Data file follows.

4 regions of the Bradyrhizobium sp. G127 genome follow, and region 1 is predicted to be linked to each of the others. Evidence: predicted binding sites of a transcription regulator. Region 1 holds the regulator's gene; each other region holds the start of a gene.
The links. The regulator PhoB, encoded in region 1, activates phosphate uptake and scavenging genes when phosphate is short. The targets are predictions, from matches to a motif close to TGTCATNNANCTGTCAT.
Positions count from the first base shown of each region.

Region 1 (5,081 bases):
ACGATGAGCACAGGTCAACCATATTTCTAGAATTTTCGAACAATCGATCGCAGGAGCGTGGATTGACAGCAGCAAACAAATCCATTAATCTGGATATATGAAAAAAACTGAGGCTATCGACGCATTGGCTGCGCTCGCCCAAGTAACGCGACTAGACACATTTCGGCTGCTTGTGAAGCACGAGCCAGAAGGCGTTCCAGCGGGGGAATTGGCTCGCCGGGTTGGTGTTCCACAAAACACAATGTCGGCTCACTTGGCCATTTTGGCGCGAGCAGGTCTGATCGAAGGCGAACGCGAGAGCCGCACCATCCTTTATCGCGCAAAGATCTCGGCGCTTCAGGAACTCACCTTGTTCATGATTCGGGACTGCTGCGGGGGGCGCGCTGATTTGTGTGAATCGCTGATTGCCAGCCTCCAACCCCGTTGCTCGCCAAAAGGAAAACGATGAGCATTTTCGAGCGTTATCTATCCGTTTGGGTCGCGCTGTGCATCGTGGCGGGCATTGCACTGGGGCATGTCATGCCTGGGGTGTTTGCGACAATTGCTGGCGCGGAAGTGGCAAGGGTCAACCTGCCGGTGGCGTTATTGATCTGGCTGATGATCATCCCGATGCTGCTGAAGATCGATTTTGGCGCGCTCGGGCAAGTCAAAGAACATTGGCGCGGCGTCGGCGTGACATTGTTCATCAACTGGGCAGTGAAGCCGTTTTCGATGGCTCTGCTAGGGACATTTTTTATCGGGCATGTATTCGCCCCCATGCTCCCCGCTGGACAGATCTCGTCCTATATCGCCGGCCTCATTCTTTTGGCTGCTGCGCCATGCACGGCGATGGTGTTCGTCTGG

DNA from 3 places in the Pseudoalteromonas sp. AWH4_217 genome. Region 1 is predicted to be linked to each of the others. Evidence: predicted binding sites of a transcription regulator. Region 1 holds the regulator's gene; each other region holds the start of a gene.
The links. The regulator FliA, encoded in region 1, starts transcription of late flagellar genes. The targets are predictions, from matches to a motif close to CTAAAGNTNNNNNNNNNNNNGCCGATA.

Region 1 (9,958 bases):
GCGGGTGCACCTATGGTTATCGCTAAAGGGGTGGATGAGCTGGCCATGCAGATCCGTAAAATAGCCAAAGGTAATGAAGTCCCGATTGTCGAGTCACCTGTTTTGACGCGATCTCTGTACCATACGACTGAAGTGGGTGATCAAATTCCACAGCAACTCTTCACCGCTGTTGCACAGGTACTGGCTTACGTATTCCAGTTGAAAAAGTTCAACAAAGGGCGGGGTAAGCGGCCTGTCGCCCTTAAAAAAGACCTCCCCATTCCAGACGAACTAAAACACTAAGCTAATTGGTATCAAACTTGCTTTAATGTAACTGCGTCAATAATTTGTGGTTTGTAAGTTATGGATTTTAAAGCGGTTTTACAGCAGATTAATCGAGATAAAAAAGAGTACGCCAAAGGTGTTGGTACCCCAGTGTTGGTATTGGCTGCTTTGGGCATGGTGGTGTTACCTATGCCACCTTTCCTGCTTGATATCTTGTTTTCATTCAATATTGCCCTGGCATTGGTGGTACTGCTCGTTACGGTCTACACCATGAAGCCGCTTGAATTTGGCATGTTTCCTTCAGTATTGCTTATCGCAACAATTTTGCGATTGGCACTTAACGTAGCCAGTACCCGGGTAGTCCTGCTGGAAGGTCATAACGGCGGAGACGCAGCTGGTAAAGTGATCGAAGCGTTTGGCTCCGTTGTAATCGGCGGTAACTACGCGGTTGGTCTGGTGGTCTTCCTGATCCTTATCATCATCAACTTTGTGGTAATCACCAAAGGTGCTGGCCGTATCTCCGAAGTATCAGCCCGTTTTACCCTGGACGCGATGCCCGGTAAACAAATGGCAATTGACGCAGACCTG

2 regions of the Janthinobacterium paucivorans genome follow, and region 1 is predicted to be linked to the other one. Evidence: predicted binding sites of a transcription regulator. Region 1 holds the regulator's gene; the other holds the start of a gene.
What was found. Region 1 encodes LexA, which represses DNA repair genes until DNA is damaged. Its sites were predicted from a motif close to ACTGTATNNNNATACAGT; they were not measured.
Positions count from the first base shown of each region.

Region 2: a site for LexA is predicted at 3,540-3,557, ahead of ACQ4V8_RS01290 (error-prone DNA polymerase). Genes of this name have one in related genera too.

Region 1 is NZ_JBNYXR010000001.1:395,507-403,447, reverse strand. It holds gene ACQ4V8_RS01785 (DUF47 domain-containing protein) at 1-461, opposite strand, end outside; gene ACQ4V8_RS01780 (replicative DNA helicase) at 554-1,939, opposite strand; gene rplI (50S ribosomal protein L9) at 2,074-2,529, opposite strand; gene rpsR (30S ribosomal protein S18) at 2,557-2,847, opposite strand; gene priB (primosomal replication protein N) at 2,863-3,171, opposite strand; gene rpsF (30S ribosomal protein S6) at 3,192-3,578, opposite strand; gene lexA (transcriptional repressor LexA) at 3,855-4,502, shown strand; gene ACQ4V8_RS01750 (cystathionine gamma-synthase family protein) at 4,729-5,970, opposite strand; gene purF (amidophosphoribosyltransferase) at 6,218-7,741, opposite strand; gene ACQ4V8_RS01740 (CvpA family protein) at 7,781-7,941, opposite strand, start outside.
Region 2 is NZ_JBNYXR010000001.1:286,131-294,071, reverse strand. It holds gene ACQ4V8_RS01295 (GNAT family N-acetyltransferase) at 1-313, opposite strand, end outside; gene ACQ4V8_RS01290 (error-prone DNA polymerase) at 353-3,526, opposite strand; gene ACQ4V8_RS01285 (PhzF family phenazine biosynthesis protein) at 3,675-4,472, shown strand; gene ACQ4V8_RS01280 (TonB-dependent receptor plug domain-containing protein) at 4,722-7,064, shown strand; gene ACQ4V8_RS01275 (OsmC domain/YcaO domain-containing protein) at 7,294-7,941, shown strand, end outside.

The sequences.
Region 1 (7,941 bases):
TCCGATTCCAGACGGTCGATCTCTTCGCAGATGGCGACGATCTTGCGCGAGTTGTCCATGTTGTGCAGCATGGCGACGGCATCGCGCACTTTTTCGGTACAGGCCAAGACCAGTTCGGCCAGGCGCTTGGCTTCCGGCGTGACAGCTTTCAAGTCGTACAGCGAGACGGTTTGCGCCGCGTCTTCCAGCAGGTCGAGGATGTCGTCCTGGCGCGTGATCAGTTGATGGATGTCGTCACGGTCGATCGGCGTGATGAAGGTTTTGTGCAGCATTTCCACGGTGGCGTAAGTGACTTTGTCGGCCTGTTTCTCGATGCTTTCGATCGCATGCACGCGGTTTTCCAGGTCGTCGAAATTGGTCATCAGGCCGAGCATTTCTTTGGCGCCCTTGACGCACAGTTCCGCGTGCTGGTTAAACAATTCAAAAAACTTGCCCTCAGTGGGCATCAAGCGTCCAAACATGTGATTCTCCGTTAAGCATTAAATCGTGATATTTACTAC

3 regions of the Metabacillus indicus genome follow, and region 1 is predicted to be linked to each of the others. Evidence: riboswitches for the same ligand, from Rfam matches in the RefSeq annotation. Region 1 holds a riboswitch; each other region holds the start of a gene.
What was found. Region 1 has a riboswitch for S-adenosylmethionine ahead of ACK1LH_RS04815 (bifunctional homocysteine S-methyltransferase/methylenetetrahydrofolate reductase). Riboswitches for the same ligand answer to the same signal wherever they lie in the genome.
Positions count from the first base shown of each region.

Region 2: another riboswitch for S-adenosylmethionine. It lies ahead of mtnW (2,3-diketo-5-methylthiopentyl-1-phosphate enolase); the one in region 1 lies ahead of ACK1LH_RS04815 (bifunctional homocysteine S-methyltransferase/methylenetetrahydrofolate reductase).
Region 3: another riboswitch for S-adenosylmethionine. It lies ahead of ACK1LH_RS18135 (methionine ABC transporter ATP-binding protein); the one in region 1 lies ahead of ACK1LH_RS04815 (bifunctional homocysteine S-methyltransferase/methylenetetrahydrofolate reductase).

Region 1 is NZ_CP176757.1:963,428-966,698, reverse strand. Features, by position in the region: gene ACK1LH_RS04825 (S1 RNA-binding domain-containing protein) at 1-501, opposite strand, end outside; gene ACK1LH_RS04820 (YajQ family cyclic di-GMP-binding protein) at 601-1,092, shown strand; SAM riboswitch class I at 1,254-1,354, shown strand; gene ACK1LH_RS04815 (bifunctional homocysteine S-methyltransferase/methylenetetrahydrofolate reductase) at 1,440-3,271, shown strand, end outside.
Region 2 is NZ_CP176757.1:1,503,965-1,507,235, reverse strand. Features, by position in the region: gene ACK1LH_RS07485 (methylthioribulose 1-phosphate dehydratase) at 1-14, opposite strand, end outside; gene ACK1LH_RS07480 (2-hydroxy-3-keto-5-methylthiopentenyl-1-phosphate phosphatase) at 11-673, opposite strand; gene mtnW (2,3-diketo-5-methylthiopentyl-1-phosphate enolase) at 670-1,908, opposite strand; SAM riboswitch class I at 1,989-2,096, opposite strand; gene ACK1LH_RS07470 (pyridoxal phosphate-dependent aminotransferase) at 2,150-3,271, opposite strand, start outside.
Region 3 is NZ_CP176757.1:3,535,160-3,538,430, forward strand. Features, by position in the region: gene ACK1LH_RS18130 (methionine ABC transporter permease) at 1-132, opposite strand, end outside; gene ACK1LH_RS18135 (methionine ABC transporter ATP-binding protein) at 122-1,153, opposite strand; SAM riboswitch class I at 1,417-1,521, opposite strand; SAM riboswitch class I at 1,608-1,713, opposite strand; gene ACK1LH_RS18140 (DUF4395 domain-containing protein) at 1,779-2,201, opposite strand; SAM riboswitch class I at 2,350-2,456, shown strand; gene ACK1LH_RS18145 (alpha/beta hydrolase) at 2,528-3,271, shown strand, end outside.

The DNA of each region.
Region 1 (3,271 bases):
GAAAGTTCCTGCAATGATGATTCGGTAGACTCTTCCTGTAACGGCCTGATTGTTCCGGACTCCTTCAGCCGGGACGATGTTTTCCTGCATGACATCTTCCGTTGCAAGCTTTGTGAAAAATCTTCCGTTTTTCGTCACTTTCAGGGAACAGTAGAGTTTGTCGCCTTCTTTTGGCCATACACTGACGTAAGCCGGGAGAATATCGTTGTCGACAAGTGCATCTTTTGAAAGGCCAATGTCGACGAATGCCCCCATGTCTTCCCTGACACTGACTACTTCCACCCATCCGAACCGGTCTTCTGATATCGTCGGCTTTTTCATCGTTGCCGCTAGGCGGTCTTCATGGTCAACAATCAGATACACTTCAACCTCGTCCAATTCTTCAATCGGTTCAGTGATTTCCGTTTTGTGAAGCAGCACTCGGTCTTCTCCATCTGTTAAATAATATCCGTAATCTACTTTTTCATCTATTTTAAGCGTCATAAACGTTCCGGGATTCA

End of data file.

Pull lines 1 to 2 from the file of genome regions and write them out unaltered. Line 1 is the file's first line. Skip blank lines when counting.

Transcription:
4 regions of the Bradyrhizobium sp. G127 genome follow, and region 1 is predicted to be linked to each of the others. Evidence: predicted binding sites of a transcription regulator. Region 1 holds the regulator's gene; each other region holds the start of a gene.
The links. The regulator PhoB, encoded in region 1, activates phosphate uptake and scavenging genes when phosphate is short. The targets are predictions, from matches to a motif close to TGTCATNNANCTGTCAT.